Back in August, I spent a night in Chicago with fellow Art Swappers Jon Trainor, Kaitlin Vogtner, and Brad Stasell playing Pirates, Jon's board game contribution to the swap. After three rounds, I can safely declare the game a complete success, even though I didn't win.
Pirates was the brainchild of Jon Trainor and Barry Pfingsten after about four margaritas, and the only Art Swap project not designed to fit in a postal mailbox. The board is an open sea of squares that players navigate by rolling a single dice (which, like Clue, can take a frustratingly long time). Across the sea are islands with buried treasure, and players roll dice before the game to determine which three specific treasures they must find and retrieve. The catch is that any player can dig up any treasure to trade for bonus cards that provide all kinds of useful abilities, such as increased attack power, or moving diagonally. If a player has the treasure you need, you can attack them in a single-dice showdown. If you have a treasure someone else needs, you can bury it on any square and leave the other player scrambling to dig it up. The first player to get all three of their treasures wins.
Despite my comparison with slow-moving games of Clue, each game of Pirates moves fast, and takes less than an hour to play. With four people, the treasures get scooped up after only a few turns, dividing the game into an initial phase of acquiring treasures and items and a second phase of journeying across the board to retrieve a distant treasure or attack a player who's dug up yours. Because two players might very well need the same treasure to win, hilarity and battles inevitably ensue when the people around the table figure this out.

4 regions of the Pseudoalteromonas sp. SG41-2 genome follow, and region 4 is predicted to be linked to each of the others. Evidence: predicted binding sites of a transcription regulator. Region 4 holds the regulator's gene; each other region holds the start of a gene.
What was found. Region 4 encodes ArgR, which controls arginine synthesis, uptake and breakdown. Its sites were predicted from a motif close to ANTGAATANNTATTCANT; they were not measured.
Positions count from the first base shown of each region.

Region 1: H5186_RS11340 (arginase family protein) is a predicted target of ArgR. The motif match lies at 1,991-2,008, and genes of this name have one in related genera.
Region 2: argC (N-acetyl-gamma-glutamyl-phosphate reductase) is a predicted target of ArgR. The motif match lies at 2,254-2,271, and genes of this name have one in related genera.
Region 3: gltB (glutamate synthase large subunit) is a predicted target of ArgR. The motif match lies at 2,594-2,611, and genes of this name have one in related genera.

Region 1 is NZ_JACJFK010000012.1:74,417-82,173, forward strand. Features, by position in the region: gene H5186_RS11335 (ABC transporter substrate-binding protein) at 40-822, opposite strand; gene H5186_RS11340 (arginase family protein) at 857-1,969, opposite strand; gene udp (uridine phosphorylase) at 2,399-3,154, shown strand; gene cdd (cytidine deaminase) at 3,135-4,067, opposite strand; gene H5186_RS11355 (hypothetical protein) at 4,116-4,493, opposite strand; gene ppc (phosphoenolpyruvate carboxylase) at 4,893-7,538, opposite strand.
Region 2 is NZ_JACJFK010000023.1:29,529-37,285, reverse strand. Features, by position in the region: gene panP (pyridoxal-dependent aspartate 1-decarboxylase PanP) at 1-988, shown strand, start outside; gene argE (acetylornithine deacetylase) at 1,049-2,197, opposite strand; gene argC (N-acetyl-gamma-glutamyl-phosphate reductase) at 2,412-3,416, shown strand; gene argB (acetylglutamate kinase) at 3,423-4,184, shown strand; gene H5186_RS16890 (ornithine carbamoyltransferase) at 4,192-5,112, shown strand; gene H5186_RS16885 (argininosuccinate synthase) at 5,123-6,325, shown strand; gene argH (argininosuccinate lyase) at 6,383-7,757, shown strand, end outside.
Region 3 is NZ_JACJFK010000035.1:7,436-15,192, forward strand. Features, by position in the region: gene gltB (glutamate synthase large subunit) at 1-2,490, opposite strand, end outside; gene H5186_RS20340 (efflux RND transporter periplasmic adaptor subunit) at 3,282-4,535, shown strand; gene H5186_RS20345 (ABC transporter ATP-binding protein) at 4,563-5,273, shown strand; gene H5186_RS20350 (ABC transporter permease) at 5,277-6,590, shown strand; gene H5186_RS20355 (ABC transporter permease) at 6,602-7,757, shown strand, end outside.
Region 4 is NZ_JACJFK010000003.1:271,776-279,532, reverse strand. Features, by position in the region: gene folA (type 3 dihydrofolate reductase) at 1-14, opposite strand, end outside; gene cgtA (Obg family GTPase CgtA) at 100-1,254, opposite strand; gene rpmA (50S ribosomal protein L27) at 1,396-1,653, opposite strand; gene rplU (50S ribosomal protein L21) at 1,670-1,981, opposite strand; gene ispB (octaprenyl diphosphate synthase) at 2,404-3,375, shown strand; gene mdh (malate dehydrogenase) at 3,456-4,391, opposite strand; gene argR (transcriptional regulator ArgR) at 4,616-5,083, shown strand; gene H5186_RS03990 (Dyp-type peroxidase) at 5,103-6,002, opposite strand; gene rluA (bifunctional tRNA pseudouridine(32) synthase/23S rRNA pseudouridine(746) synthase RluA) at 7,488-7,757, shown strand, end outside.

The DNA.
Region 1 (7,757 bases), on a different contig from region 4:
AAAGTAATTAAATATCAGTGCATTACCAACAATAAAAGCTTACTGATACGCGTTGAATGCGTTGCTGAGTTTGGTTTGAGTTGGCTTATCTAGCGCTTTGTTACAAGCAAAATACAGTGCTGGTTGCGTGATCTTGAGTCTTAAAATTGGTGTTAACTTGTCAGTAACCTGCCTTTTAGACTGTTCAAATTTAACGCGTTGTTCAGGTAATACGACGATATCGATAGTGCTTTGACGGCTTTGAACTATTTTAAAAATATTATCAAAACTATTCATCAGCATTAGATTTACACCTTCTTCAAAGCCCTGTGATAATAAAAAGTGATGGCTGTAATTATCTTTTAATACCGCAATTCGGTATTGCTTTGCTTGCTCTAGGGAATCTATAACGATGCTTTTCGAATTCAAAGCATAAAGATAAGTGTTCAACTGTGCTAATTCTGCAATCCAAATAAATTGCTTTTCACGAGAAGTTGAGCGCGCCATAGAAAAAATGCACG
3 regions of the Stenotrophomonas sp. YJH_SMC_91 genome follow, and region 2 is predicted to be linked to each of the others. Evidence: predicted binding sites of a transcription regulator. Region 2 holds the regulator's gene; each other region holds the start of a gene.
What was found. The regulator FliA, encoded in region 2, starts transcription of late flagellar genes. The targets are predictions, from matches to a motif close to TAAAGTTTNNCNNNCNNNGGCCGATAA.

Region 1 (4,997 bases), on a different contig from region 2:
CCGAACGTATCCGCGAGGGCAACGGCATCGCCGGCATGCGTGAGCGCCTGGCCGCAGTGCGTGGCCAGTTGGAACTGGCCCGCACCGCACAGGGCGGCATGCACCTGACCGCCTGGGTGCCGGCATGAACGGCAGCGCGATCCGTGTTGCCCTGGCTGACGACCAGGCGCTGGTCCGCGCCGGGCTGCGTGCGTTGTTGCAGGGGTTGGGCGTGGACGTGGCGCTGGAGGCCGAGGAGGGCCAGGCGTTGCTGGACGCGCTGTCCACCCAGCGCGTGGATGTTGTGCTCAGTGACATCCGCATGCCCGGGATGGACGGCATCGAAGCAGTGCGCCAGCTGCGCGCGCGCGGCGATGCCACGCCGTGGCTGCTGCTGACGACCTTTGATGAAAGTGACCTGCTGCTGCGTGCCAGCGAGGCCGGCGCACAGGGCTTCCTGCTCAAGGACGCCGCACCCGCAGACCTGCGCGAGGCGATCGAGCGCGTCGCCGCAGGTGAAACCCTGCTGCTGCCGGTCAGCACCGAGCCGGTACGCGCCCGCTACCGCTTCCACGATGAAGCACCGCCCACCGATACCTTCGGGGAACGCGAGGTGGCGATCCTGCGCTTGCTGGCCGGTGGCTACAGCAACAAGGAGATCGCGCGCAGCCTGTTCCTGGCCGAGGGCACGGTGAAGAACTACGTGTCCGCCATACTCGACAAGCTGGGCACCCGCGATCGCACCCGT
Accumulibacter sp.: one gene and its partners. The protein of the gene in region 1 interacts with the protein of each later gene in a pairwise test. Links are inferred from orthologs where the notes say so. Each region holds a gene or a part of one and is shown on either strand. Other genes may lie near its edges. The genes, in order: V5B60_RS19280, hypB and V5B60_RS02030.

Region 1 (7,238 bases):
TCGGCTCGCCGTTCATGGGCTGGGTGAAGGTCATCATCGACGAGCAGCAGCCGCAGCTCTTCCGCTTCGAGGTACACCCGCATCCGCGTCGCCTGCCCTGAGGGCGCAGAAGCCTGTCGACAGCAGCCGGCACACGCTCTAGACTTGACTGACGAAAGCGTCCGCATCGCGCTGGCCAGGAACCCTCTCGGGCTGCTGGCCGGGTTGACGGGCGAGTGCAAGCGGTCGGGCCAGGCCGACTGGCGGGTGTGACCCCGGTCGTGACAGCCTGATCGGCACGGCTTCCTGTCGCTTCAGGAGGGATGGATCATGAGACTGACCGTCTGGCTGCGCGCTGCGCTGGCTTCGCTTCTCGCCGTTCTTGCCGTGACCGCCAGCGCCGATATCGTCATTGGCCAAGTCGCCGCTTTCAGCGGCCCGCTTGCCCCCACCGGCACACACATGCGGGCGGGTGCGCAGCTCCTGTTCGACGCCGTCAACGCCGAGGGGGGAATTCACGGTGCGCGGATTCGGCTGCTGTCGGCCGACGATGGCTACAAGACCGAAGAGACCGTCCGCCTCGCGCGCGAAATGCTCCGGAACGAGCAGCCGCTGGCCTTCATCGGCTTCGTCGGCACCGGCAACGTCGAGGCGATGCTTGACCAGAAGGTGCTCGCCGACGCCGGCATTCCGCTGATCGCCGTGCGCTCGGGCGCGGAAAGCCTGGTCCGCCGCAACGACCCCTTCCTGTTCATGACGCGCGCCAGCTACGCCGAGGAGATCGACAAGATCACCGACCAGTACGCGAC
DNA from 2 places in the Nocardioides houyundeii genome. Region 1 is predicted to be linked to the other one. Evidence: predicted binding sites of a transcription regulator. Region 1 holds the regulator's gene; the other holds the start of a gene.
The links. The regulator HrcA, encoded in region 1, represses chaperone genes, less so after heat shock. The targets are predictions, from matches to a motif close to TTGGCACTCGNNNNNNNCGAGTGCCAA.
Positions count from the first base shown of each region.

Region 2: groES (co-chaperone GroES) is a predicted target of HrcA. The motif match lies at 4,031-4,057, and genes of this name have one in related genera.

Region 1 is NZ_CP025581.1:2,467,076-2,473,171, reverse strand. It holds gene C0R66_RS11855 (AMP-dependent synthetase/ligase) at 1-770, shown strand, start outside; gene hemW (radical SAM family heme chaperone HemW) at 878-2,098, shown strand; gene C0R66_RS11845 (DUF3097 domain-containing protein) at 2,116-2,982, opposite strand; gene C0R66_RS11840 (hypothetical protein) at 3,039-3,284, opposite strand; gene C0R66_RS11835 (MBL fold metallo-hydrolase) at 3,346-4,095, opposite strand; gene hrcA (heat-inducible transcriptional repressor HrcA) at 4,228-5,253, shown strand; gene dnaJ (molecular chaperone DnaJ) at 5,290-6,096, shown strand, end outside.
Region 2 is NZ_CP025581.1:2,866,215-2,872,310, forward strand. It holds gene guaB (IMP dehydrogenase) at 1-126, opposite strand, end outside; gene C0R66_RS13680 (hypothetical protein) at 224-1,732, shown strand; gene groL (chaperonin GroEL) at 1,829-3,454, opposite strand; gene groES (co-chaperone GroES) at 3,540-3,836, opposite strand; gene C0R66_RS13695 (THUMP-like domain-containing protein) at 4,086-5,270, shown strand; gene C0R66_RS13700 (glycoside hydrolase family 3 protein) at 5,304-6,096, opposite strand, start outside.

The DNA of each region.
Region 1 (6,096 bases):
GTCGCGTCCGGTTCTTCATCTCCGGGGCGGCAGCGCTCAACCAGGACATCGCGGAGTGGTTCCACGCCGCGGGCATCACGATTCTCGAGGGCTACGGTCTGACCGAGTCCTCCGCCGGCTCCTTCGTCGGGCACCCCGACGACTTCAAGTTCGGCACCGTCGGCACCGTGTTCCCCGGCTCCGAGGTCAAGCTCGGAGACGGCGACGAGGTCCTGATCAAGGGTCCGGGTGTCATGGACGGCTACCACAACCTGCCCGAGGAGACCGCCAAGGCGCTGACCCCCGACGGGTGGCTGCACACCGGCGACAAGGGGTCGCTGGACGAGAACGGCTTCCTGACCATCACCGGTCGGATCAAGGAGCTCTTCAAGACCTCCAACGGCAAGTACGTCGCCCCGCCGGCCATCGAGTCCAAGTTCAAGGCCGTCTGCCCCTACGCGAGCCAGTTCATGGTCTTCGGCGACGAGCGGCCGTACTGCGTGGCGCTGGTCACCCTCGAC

This showdown for the final treasure is undoubtedly the most challenging and fun part of the game, though because this high-strategy portion only lasts a few turns, Pirates becomes a game best played multiple times in a row to gain full satisfaction. The attacking feature initially seems unbalanced (Note: I'm not just saying this because I lost every attack), since the defender wins in case of a tie and can take both a life and an item from the attacking player upon victory. However, the inequality makes acquiring items to boost your attacking power a better strategy, as is foiling another player by stealing treasure rather than risking a hazardous battle. It's also to players' advantage to shout out guesses for who needs what, and to bargain around the table to prevent another player from winning. All are allowed, and players are encouraged to make their own cards, decide house rules, and otherwise alter gameplay as they see fit.
Though I neglected to get a picture of us actually playing the game, here's a generic 1980s back-of-the-box board game photo of a family playing Life instead. Enjoy!
|Boy, this family sure loves sweaters.|